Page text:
Editor's Note

Give a Paradigm Shift

SOME years ago, while working for the Air Force, a cool new word appeared. At least it was new to me. Paradigm. Back in the late 1980s, the Air Force began a paradigm shift to improve the way it conducted business. Instead of settling for average productivity, average business partners and average products, the Air Force would improve the quality of business all around.

The security industry, or at least the technology sector of the industry, has designated a new word to announce what's new and what's happening in the industry -- and it's convergence. Until the middle of August, convergence was the buzzword, but things have changed since then.

The Air Force is in the business of protecting our homeland and securing our freedom. Nonetheless, a paradigm shift was underway to employ a quality product by quality employees.

The security industry, or at least the technology sector of the industry, has designated a new word to announce what's new and what's happening in the industry -- and it's convergence. Until the middle of August, convergence was the buzzword, but things have changed since then.

Convergence is out, and interoperability is in.

That's right ... interoperability is the new paradigm shift.

While attending the 2006 Convergence & Campus Security Forum, sponsored by ADT, I learned plenty about technology and convergence, and if I use the word convergence too many times, feel free to substitute interoperability at will.

While conversing with the media, ADT's vice president of worldwide marketing Jamie Haenggi pointed out there is a two-pronged convergence phenomenon. Within product evolution, physical security devices become IP-enabled and ride on corporate networks, and the connectivity opens up significant new application opportunities, including business operations. She also said the theme of the convergence of physical and logical security blends common solution elements that emerge across physical security and MIS applications.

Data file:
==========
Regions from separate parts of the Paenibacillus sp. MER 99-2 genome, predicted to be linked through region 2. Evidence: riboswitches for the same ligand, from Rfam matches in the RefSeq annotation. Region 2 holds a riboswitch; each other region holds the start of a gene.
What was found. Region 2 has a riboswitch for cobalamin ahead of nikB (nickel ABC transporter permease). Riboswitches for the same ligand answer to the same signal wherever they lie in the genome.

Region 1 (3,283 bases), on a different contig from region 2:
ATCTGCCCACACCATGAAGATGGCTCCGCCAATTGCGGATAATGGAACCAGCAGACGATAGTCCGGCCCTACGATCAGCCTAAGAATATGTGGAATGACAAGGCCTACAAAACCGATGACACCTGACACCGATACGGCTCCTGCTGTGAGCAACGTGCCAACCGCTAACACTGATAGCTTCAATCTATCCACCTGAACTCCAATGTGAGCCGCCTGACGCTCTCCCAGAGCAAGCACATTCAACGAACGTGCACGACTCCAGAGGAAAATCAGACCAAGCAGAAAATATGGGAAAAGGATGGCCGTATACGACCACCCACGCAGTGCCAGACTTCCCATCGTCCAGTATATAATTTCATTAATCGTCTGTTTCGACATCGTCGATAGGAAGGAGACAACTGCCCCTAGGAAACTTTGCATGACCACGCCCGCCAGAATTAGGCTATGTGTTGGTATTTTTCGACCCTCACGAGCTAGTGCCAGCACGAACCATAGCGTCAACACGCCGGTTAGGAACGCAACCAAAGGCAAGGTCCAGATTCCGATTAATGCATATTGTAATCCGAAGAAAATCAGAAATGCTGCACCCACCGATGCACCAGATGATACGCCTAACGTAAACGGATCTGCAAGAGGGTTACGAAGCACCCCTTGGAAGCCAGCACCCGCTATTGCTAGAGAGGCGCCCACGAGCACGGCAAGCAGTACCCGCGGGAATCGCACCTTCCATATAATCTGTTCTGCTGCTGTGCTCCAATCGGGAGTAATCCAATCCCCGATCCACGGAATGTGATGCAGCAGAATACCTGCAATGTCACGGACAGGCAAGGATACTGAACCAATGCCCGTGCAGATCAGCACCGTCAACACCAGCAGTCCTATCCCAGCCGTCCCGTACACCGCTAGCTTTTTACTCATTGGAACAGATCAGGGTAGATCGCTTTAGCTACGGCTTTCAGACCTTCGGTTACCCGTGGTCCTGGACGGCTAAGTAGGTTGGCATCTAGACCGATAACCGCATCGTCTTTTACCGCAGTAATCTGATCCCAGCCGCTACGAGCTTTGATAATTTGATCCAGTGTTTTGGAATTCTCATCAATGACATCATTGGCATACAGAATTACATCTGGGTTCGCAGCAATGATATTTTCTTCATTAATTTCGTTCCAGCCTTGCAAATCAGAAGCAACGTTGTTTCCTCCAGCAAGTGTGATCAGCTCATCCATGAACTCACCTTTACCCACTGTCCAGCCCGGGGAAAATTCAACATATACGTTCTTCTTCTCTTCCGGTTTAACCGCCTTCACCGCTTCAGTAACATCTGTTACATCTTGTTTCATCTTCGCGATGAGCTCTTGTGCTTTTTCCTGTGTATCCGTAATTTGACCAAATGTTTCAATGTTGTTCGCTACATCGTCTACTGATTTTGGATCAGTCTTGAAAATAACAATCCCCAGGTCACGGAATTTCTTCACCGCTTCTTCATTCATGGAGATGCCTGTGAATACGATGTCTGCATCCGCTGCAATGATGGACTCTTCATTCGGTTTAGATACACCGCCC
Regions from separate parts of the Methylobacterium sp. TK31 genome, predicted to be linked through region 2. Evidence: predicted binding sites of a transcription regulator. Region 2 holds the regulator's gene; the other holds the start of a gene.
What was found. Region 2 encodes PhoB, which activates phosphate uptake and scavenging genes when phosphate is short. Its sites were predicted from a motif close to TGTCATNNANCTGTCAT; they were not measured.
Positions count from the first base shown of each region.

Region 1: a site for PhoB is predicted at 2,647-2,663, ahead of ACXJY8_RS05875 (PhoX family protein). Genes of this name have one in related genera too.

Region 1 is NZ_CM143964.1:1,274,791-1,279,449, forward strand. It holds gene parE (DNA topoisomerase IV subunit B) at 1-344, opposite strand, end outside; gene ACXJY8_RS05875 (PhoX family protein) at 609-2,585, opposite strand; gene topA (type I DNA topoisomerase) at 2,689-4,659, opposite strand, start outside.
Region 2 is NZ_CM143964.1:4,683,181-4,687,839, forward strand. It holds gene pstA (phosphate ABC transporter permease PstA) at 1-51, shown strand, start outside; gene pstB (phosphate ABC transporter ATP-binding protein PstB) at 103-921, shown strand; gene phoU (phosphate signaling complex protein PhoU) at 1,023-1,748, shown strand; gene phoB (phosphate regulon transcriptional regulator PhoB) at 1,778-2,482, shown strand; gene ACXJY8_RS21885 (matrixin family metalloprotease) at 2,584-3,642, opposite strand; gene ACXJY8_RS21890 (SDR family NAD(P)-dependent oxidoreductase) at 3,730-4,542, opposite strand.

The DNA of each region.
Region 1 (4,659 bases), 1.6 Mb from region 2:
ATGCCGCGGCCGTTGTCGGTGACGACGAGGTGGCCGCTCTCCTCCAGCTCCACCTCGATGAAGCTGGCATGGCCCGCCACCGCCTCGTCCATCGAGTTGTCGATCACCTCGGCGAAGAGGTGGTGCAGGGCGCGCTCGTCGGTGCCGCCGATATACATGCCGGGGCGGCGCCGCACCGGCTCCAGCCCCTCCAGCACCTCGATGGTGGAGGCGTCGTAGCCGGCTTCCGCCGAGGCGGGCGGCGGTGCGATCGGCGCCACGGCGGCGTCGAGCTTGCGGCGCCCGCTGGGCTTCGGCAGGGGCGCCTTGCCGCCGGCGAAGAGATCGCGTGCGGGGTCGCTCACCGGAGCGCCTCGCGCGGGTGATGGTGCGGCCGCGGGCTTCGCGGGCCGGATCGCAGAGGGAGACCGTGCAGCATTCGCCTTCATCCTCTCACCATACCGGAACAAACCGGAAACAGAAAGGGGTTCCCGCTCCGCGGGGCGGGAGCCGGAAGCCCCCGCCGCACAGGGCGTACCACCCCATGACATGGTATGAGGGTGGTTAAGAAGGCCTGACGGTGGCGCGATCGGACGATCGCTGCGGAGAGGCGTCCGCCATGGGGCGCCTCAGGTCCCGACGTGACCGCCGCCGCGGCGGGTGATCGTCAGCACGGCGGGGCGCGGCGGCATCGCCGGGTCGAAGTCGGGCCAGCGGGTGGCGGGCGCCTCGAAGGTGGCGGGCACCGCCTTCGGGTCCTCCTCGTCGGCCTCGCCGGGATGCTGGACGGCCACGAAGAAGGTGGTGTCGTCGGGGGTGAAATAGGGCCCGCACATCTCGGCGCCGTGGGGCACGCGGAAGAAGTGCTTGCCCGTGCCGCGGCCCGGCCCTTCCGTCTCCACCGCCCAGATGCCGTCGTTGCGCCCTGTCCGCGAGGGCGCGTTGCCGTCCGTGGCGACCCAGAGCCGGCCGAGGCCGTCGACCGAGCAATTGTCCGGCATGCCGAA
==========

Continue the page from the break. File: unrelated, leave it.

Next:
Within the customer dynamics of IT-enabled physical security, IT becomes an influencer, driver or co-owner. She said traditional security owners must engage with IT, which is often counter cultural. As you can image, there is a bit of tension between IT, physical security and preferred suppliers. The convergence of physical and logical security means the CIO becomes the solution architect, IT integrators' value proposition becomes more compelling, and the potential of a chief security officer owning all of the security now becomes a viable option.

The implications of convergence will require industry standards and regulations to adopt to rapid technology changes, and according to Haenggi, the implications of convergence trends also will redefine the traditional security space.

Because of convergence, or interoperability, there will be new decision makers and a commoditization of products. Security will improve its position in the value chain and will become more defined.

Haenggi said the convergence issue will leverage IT infrastructure for efficiency, mass storage and bandwidth, and it will allow customers to think more globally. Not that the economy isn't a global platform now, but new decision makers and influencers will take security into other areas such as merchandising, business operations and compliance.